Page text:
The recurrent research budget remains at £1.58 billion, but the relative quality weighting of 3* and 4* research has been tweaked to account for the increase in the volume of research achieving the top score.
A letter sent to all institutions and published on the Higher Education Funding Council for England’s website today also says that adjustments made after the 2008 research assessment exercise to protect funding for research in science, technology, engineering and mathematics will be dropped.
The Department for Business, Innovation and Skills told Hefce in its grant letter in January to continue to selectively fund world-leading (4*) and internationally excellent (3*) research wherever it is found. The Hefce board met on 2 February to decide how funding for 2015-16 will be distributed.
The letter from the board says that the allocation of funding will follow the percentage weightings of the individual components of the overall quality profile, with outputs accounting for 65 per cent, impact for 20 per cent and environment for 15 per cent.
This effectively adds a cap on the amount of funding distributed on the basis of impact, for example, where scores were particularly high.
The weighting given to 4* research in the funding formula is to be increased. The relative quality weighting between 3* and 4* work will change from 3:1 to 4:1.
David Sweeney, director for research, education and knowledge exchange at Hefce, said the amount of 4* activity increased by 70 per cent in the exercise and that the board thought more money should be allocated to 4* research to recognise this.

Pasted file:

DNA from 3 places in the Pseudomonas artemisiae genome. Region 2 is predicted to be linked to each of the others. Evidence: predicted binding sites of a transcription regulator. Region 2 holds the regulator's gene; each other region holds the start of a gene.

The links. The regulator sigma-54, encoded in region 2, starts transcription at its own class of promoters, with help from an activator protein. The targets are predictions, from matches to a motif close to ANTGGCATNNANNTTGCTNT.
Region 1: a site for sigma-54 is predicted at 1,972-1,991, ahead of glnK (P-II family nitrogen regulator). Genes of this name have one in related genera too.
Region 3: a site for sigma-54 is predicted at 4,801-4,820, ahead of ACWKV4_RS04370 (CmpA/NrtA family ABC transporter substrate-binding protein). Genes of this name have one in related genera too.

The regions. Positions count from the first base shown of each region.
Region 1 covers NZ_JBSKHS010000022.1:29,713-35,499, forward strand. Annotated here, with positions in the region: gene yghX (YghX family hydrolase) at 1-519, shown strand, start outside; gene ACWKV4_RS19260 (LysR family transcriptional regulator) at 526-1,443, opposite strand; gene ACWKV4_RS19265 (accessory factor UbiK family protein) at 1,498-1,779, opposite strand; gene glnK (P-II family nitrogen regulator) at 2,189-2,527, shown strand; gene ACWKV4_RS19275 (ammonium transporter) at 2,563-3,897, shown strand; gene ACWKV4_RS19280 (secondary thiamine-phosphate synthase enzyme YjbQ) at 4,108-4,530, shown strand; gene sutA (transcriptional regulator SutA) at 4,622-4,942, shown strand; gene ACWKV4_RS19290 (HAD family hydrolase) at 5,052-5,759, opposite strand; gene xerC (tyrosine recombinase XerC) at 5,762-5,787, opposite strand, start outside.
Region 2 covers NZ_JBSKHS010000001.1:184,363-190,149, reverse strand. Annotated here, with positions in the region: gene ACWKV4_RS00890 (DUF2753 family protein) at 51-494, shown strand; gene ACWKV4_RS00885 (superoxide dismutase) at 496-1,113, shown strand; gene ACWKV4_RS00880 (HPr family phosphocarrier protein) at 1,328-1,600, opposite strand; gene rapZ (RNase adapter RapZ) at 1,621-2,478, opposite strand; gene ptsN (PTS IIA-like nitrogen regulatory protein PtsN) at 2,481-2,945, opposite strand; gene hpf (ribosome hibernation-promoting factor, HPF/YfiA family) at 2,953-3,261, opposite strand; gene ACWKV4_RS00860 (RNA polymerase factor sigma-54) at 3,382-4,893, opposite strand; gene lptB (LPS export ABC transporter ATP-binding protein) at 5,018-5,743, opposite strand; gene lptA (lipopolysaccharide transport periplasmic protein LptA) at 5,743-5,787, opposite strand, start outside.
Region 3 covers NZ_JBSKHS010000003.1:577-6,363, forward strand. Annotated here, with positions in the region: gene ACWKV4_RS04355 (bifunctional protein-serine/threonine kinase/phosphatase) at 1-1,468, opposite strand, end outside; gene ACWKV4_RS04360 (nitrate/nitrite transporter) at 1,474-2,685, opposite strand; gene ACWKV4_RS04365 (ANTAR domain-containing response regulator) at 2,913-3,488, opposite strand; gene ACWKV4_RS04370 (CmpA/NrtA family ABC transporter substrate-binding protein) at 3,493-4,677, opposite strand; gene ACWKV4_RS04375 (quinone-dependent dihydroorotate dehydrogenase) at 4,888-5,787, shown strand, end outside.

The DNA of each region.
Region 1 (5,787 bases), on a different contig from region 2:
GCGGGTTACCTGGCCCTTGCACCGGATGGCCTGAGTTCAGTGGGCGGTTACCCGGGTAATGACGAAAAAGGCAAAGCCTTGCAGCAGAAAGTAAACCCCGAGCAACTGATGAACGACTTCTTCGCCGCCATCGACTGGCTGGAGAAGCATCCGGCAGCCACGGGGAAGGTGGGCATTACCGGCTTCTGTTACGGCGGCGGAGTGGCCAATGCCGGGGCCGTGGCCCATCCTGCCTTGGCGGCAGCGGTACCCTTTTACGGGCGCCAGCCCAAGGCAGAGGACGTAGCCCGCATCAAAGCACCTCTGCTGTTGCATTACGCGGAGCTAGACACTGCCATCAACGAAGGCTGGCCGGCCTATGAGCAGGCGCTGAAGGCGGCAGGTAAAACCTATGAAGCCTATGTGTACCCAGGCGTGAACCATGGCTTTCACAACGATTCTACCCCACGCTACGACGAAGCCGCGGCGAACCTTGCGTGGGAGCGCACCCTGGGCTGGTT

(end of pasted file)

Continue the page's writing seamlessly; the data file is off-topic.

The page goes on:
“However, if we had allocated significantly more to 4* it would not have left very much to 3* so we took a middle ground,” he told Times Higher Education.
This involves topping up the amount for 4* but still leaving “a pretty decent amount” for 3* research, he added.
He added that the move will “clearly benefit” institutions that had a high amount of 4* activity.
Adjustments put in place to protect STEM research after the RAE, which saw research volume in these areas drop, will not be continued.
After the RAE, Hefce diverted some money away from the arts, humanities and social sciences to boost funding for STEM subjects.
As STEM activity in the REF has now increased to levels seen prior to the RAE, this is no longer required, Hefce believes. Subsequently arts, humanities and social science subjects could see a boost in funding from the REF compared with the RAE.
But the letter says that removing the protection from STEM subjects will affect institutions differently. “To mitigate the institutional impact of this change, for 2015-16 only we will provide a transitional allocation of £28 million (not included in the recurrent research total of £1,558 million) to ensure no institution experiences a reduction in funding directly because of this change,” the letter adds.
The mechanism to determine the slice of the overall QR pie that each discipline receives will remain unchanged from the RAE. Money will be distributed between the four main panels on the basis of cost-weighted volume associated with 3* and 4* research.
This will then be distributed between the units of assessment within each main panel based on quality-weighted and cost-weighted volume.
The method used to allocate mainstream QR and research degree programme supervision allocations also remains unchanged.
But Hefce is lifting a cap on the rate of grant introduced in 2012-13. It will issue a one-off transitional payment of £24 million, which is not included in the overall recurrent research funding total, to mitigate declines in the rate of funding for research student supervision in recent years.
Recurrent funding for research remains at the 2014-15 level of £1.58 billion. The recurrent teaching grant, however, has dropped from £1.58 billion in 2014-15 to £1.42 billion in 2015-16.